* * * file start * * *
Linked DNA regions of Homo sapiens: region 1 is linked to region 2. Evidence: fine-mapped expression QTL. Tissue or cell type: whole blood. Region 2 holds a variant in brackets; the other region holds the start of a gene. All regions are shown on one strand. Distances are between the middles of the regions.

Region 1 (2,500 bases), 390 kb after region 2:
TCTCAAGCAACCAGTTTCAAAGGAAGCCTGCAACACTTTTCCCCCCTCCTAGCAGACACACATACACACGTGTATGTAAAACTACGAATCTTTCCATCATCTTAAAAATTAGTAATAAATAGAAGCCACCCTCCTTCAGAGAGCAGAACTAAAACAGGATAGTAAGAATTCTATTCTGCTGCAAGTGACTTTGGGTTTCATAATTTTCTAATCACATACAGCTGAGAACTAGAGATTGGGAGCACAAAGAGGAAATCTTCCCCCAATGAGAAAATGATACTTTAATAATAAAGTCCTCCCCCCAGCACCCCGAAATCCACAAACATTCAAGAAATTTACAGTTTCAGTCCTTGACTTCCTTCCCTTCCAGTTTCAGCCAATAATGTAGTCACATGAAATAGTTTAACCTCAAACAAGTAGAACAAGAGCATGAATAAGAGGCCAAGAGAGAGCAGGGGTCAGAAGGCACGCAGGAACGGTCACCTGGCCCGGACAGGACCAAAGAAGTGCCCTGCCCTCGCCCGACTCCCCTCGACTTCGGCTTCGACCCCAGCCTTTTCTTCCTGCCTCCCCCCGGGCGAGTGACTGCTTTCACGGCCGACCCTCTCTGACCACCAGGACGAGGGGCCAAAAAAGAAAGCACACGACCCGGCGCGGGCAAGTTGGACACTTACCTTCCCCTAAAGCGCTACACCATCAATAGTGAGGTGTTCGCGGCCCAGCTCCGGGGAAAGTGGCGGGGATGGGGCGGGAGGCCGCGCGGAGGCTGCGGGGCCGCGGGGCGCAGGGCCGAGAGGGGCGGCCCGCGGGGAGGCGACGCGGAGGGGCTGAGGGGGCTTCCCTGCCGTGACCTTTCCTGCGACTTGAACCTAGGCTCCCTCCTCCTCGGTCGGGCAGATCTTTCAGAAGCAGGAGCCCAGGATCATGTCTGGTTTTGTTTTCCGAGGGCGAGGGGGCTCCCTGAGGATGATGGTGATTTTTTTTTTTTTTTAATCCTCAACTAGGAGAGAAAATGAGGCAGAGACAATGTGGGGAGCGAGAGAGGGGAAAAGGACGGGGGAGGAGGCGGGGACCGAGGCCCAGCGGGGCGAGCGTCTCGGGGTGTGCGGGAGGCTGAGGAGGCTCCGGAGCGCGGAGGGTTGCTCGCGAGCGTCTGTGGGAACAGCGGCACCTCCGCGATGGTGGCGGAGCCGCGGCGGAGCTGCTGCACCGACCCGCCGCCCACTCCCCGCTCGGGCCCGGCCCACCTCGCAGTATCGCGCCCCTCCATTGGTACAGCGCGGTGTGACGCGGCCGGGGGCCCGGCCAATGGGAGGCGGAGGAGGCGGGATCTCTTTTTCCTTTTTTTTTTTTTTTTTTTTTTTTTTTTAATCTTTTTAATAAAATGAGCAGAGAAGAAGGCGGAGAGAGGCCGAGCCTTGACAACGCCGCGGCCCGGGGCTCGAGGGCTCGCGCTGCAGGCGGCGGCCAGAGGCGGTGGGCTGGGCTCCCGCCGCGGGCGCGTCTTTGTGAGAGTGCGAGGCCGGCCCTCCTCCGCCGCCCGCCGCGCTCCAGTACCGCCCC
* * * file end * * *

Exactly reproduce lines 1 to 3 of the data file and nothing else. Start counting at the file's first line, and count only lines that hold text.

Linked DNA regions of Homo sapiens: region 1 is linked to region 2. Evidence: fine-mapped expression QTL. Tissue or cell type: whole blood. Region 2 holds a variant in brackets; the other region holds the start of a gene. All regions are shown on one strand. Distances are between the middles of the regions.

Region 1 (2,500 bases), 390 kb after region 2:
TCTCAAGCAACCAGTTTCAAAGGAAGCCTGCAACACTTTTCCCCCCTCCTAGCAGACACACATACACACGTGTATGTAAAACTACGAATCTTTCCATCATCTTAAAAATTAGTAATAAATAGAAGCCACCCTCCTTCAGAGAGCAGAACTAAAACAGGATAGTAAGAATTCTATTCTGCTGCAAGTGACTTTGGGTTTCATAATTTTCTAATCACATACAGCTGAGAACTAGAGATTGGGAGCACAAAGAGGAAATCTTCCCCCAATGAGAAAATGATACTTTAATAATAAAGTCCTCCCCCCAGCACCCCGAAATCCACAAACATTCAAGAAATTTACAGTTTCAGTCCTTGACTTCCTTCCCTTCCAGTTTCAGCCAATAATGTAGTCACATGAAATAGTTTAACCTCAAACAAGTAGAACAAGAGCATGAATAAGAGGCCAAGAGAGAGCAGGGGTCAGAAGGCACGCAGGAACGGTCACCTGGCCCGGACAGGACCAAAGAAGTGCCCTGCCCTCGCCCGACTCCCCTCGACTTCGGCTTCGACCCCAGCCTTTTCTTCCTGCCTCCCCCCGGGCGAGTGACTGCTTTCACGGCCGACCCTCTCTGACCACCAGGACGAGGGGCCAAAAAAGAAAGCACACGACCCGGCGCGGGCAAGTTGGACACTTACCTTCCCCTAAAGCGCTACACCATCAATAGTGAGGTGTTCGCGGCCCAGCTCCGGGGAAAGTGGCGGGGATGGGGCGGGAGGCCGCGCGGAGGCTGCGGGGCCGCGGGGCGCAGGGCCGAGAGGGGCGGCCCGCGGGGAGGCGACGCGGAGGGGCTGAGGGGGCTTCCCTGCCGTGACCTTTCCTGCGACTTGAACCTAGGCTCCCTCCTCCTCGGTCGGGCAGATCTTTCAGAAGCAGGAGCCCAGGATCATGTCTGGTTTTGTTTTCCGAGGGCGAGGGGGCTCCCTGAGGATGATGGTGATTTTTTTTTTTTTTTAATCCTCAACTAGGAGAGAAAATGAGGCAGAGACAATGTGGGGAGCGAGAGAGGGGAAAAGGACGGGGGAGGAGGCGGGGACCGAGGCCCAGCGGGGCGAGCGTCTCGGGGTGTGCGGGAGGCTGAGGAGGCTCCGGAGCGCGGAGGGTTGCTCGCGAGCGTCTGTGGGAACAGCGGCACCTCCGCGATGGTGGCGGAGCCGCGGCGGAGCTGCTGCACCGACCCGCCGCCCACTCCCCGCTCGGGCCCGGCCCACCTCGCAGTATCGCGCCCCTCCATTGGTACAGCGCGGTGTGACGCGGCCGGGGGCCCGGCCAATGGGAGGCGGAGGAGGCGGGATCTCTTTTTCCTTTTTTTTTTTTTTTTTTTTTTTTTTTTAATCTTTTTAATAAAATGAGCAGAGAAGAAGGCGGAGAGAGGCCGAGCCTTGACAACGCCGCGGCCCGGGGCTCGAGGGCTCGCGCTGCAGGCGGCGGCCAGAGGCGGTGGGCTGGGCTCCCGCCGCGGGCGCGTCTTTGTGAGAGTGCGAGGCCGGCCCTCCTCCGCCGCCCGCCGCGCTCCAGTACCGCCCC